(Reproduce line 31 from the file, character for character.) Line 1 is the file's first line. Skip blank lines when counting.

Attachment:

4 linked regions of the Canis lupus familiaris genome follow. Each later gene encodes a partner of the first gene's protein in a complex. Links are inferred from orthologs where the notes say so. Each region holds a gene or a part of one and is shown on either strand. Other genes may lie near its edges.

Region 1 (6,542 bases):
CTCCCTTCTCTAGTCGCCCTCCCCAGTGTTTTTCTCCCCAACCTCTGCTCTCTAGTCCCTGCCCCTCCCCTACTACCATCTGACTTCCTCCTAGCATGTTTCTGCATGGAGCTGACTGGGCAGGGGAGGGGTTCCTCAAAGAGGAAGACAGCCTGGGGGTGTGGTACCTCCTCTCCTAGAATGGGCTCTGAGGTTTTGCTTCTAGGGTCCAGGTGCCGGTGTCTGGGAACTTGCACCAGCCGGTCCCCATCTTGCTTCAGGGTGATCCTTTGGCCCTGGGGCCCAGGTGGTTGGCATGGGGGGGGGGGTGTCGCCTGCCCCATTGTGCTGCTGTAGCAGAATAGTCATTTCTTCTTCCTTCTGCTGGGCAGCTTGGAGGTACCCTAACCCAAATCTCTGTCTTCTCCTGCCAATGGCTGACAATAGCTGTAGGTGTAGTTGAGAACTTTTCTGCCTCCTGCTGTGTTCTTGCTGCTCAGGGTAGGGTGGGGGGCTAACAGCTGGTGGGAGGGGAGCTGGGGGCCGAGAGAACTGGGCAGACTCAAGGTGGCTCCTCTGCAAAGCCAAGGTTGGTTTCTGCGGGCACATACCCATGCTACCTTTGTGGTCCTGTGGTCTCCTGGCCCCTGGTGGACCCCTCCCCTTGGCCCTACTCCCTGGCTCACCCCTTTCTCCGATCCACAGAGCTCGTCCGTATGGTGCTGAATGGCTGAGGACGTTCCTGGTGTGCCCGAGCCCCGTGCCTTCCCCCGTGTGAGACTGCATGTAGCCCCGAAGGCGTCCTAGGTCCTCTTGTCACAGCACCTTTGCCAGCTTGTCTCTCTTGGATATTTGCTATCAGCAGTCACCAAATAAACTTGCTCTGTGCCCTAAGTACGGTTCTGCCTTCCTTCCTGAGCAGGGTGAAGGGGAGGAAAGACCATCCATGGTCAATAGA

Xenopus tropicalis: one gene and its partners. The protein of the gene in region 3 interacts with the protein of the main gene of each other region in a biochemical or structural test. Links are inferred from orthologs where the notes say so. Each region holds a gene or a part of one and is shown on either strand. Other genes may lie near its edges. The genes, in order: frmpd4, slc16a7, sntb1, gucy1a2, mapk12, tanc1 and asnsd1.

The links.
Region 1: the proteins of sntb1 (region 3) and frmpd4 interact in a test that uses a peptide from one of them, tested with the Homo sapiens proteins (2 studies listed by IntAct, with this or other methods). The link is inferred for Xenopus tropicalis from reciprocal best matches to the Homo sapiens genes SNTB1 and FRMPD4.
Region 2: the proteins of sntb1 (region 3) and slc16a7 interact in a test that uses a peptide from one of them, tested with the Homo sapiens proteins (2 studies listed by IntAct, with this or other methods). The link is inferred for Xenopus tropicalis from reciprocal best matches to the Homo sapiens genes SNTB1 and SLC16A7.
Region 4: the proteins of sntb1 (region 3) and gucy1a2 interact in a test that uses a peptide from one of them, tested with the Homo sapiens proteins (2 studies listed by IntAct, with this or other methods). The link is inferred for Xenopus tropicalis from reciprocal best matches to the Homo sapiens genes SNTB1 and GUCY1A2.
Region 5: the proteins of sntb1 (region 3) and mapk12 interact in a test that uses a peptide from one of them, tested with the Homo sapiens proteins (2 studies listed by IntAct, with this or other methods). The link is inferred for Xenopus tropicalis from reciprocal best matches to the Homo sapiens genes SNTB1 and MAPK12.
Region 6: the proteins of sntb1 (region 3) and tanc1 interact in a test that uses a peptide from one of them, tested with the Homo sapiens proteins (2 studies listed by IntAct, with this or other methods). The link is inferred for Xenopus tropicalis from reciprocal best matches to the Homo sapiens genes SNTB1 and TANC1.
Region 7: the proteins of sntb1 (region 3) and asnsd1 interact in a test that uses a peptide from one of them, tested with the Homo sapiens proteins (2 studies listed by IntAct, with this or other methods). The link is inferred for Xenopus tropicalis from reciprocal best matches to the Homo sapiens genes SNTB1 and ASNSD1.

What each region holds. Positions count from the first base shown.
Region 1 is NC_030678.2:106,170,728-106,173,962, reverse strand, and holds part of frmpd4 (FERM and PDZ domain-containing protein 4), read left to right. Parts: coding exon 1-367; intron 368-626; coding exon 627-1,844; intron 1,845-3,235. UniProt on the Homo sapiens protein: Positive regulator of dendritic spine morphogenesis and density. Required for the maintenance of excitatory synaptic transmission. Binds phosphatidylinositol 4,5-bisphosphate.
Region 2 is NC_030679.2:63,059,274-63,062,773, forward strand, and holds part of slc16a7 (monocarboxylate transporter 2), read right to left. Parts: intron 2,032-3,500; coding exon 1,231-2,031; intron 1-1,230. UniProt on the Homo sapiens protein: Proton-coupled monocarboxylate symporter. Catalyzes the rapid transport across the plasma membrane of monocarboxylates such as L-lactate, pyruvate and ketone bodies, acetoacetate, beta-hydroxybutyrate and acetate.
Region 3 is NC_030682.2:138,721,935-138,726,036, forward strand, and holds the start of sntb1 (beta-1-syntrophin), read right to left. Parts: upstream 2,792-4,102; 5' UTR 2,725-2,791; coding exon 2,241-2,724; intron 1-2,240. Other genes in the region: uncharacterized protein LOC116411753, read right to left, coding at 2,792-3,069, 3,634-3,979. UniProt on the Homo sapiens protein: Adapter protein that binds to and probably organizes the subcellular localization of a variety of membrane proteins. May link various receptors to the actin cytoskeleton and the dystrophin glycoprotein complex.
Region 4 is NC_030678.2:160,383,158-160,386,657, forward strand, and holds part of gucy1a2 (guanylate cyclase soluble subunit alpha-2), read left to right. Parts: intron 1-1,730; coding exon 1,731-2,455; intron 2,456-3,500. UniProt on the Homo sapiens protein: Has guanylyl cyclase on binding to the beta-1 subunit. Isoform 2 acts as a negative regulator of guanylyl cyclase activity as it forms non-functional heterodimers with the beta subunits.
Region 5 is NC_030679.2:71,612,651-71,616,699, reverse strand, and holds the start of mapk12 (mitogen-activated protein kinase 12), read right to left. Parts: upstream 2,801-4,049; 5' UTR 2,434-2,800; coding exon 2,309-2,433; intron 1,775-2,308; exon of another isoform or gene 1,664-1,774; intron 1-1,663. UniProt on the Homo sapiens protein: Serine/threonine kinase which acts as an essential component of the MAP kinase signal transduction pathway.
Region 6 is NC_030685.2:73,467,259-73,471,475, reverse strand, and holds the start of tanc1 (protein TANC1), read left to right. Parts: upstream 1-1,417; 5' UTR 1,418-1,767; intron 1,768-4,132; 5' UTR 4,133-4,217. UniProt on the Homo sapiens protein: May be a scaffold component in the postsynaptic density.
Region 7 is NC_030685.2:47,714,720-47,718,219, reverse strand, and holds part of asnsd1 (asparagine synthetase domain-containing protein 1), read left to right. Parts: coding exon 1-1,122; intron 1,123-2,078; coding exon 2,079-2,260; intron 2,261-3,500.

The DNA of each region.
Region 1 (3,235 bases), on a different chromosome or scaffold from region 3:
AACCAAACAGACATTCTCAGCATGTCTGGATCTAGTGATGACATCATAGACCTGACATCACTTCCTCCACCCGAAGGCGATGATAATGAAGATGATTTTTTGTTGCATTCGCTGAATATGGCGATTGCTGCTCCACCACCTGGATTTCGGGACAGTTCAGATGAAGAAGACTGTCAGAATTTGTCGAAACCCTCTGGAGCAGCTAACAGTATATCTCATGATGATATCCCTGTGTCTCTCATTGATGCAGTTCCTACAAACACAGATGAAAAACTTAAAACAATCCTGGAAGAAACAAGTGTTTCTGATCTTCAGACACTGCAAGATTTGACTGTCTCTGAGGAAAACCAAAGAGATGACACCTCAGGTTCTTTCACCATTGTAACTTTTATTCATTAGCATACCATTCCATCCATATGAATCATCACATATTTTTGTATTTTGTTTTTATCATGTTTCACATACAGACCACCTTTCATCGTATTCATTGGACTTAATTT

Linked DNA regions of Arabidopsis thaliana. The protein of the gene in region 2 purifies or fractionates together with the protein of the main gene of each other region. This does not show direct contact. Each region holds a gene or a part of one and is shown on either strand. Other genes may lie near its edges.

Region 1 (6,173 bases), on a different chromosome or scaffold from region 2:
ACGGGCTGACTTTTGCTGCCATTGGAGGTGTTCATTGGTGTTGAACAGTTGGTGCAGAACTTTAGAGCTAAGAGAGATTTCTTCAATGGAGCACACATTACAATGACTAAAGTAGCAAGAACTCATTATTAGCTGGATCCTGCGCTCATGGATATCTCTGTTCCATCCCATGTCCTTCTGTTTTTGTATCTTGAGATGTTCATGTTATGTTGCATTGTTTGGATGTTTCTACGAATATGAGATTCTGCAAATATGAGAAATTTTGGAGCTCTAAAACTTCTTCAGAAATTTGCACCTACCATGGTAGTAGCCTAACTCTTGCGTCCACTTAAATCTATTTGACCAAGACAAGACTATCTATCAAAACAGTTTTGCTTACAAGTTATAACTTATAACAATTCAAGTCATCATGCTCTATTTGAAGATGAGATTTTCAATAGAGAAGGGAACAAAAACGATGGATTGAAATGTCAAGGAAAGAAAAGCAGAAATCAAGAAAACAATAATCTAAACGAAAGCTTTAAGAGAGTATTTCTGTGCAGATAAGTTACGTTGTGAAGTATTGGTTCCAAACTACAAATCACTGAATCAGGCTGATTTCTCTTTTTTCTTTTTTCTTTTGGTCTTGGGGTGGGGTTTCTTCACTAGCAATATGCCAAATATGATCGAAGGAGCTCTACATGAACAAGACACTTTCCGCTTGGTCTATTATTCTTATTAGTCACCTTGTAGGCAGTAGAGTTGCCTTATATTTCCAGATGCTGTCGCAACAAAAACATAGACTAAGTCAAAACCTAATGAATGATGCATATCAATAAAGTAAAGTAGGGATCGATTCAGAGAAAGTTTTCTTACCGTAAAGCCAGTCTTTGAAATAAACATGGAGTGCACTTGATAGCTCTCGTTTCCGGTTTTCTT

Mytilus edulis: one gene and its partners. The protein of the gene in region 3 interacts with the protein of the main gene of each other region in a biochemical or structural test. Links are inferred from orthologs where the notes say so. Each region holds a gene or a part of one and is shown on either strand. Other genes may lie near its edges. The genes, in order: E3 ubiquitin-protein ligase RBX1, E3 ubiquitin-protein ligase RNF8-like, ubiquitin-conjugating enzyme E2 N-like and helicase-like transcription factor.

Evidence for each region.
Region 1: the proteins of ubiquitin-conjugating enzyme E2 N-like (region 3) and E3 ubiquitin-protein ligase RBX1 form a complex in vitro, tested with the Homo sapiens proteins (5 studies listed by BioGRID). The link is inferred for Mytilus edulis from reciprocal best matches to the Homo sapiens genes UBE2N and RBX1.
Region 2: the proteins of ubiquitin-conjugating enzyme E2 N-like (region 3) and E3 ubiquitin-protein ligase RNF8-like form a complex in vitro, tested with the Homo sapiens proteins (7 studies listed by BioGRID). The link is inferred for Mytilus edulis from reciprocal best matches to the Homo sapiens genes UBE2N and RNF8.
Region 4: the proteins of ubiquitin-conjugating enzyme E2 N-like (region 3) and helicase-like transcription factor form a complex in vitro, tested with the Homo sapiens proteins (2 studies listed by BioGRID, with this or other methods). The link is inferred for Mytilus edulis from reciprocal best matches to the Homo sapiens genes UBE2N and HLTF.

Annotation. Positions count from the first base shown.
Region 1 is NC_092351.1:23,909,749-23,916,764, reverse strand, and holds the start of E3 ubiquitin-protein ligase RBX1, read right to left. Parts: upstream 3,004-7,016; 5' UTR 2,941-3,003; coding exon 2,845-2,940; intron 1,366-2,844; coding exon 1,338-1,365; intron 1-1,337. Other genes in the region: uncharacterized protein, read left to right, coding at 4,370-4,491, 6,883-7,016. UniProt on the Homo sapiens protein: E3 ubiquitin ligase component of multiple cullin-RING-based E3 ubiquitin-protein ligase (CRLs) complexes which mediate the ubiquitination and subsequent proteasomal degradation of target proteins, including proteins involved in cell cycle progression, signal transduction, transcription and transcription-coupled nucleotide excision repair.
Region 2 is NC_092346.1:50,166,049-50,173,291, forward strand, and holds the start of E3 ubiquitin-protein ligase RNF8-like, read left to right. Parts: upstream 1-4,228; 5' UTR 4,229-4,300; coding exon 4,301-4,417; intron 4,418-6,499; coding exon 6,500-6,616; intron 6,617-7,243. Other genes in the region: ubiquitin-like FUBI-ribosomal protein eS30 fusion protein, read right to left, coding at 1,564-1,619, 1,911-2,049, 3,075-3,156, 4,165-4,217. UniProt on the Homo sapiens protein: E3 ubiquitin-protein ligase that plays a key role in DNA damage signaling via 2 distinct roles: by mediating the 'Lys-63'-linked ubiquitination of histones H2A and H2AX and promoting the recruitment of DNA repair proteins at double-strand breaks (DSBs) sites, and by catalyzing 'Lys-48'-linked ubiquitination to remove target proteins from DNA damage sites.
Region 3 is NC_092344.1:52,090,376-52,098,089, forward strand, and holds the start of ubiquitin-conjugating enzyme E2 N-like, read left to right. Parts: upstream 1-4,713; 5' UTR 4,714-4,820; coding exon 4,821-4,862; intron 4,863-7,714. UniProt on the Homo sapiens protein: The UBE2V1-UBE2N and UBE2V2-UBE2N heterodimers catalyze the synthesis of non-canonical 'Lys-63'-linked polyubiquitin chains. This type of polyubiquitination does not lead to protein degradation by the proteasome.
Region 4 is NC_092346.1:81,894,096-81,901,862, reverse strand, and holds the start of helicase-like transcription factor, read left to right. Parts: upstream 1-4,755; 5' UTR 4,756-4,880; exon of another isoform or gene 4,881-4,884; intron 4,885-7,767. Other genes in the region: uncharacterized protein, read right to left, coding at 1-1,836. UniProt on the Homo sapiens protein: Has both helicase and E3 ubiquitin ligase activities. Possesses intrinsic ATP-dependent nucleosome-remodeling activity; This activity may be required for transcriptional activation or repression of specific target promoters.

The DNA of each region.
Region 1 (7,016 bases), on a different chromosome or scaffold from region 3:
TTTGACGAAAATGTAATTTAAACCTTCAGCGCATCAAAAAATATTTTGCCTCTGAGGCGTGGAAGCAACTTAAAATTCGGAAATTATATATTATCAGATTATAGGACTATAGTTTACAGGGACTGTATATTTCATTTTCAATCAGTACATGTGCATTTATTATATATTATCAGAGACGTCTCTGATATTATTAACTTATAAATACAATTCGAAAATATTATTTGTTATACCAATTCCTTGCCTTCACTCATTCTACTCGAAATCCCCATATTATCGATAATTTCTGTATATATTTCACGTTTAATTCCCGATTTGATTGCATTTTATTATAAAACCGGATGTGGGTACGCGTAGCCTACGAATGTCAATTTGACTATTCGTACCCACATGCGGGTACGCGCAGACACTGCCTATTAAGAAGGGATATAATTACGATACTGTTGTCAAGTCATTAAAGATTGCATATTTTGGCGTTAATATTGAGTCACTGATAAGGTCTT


Annotation. Positions count from the first base shown.